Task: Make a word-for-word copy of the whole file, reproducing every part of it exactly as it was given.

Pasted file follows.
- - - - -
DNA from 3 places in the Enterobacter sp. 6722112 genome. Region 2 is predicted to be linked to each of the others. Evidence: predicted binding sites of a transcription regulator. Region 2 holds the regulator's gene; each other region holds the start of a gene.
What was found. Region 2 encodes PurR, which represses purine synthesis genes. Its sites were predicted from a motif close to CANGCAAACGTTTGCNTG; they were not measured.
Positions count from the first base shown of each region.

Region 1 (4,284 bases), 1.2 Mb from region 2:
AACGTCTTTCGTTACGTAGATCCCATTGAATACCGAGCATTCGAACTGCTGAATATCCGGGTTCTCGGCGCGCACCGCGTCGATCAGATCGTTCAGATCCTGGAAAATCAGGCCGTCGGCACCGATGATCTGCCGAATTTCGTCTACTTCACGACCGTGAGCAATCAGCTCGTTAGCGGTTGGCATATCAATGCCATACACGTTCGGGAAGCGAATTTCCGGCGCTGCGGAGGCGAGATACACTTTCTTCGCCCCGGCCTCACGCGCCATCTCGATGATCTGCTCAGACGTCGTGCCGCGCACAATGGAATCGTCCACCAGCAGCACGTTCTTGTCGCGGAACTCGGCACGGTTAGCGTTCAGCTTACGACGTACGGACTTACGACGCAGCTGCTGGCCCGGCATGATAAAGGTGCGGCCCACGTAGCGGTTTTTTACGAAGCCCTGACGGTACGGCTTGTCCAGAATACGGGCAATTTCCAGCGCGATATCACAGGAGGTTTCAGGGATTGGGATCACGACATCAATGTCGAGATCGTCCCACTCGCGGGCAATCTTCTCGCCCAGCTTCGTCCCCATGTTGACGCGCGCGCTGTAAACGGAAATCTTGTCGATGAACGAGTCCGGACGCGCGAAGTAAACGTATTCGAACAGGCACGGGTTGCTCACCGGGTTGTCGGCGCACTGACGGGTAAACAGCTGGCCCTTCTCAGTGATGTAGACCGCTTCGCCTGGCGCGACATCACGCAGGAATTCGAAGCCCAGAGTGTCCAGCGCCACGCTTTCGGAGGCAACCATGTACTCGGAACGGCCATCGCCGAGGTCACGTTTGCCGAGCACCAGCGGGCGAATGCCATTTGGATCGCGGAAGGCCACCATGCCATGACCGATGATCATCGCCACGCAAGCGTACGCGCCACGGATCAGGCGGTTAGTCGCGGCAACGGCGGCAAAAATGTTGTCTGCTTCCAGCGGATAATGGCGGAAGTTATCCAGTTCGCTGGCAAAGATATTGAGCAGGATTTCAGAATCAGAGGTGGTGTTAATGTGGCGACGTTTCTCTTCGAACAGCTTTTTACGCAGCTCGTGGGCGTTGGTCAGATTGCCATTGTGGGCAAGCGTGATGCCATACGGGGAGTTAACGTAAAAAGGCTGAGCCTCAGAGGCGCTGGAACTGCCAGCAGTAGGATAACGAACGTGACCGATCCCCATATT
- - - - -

DNA from 3 places in the Enterobacter sp. 6722112 genome. Region 2 is predicted to be linked to each of the others. Evidence: predicted binding sites of a transcription regulator. Region 2 holds the regulator's gene; each other region holds the start of a gene.
What was found. Region 2 encodes PurR, which represses purine synthesis genes. Its sites were predicted from a motif close to CANGCAAACGTTTGCNTG; they were not measured.
Positions count from the first base shown of each region.

Region 1 (4,284 bases), 1.2 Mb from region 2:
AACGTCTTTCGTTACGTAGATCCCATTGAATACCGAGCATTCGAACTGCTGAATATCCGGGTTCTCGGCGCGCACCGCGTCGATCAGATCGTTCAGATCCTGGAAAATCAGGCCGTCGGCACCGATGATCTGCCGAATTTCGTCTACTTCACGACCGTGAGCAATCAGCTCGTTAGCGGTTGGCATATCAATGCCATACACGTTCGGGAAGCGAATTTCCGGCGCTGCGGAGGCGAGATACACTTTCTTCGCCCCGGCCTCACGCGCCATCTCGATGATCTGCTCAGACGTCGTGCCGCGCACAATGGAATCGTCCACCAGCAGCACGTTCTTGTCGCGGAACTCGGCACGGTTAGCGTTCAGCTTACGACGTACGGACTTACGACGCAGCTGCTGGCCCGGCATGATAAAGGTGCGGCCCACGTAGCGGTTTTTTACGAAGCCCTGACGGTACGGCTTGTCCAGAATACGGGCAATTTCCAGCGCGATATCACAGGAGGTTTCAGGGATTGGGATCACGACATCAATGTCGAGATCGTCCCACTCGCGGGCAATCTTCTCGCCCAGCTTCGTCCCCATGTTGACGCGCGCGCTGTAAACGGAAATCTTGTCGATGAACGAGTCCGGACGCGCGAAGTAAACGTATTCGAACAGGCACGGGTTGCTCACCGGGTTGTCGGCGCACTGACGGGTAAACAGCTGGCCCTTCTCAGTGATGTAGACCGCTTCGCCTGGCGCGACATCACGCAGGAATTCGAAGCCCAGAGTGTCCAGCGCCACGCTTTCGGAGGCAACCATGTACTCGGAACGGCCATCGCCGAGGTCACGTTTGCCGAGCACCAGCGGGCGAATGCCATTTGGATCGCGGAAGGCCACCATGCCATGACCGATGATCATCGCCACGCAAGCGTACGCGCCACGGATCAGGCGGTTAGTCGCGGCAACGGCGGCAAAAATGTTGTCTGCTTCCAGCGGATAATGGCGGAAGTTATCCAGTTCGCTGGCAAAGATATTGAGCAGGATTTCAGAATCAGAGGTGGTGTTAATGTGGCGACGTTTCTCTTCGAACAGCTTTTTACGCAGCTCGTGGGCGTTGGTCAGATTGCCATTGTGGGCAAGCGTGATGCCATACGGGGAGTTAACGTAAAAAGGCTGAGCCTCAGAGGCGCTGGAACTGCCAGCAGTAGGATAACGAACGTGACCGATCCCCATATT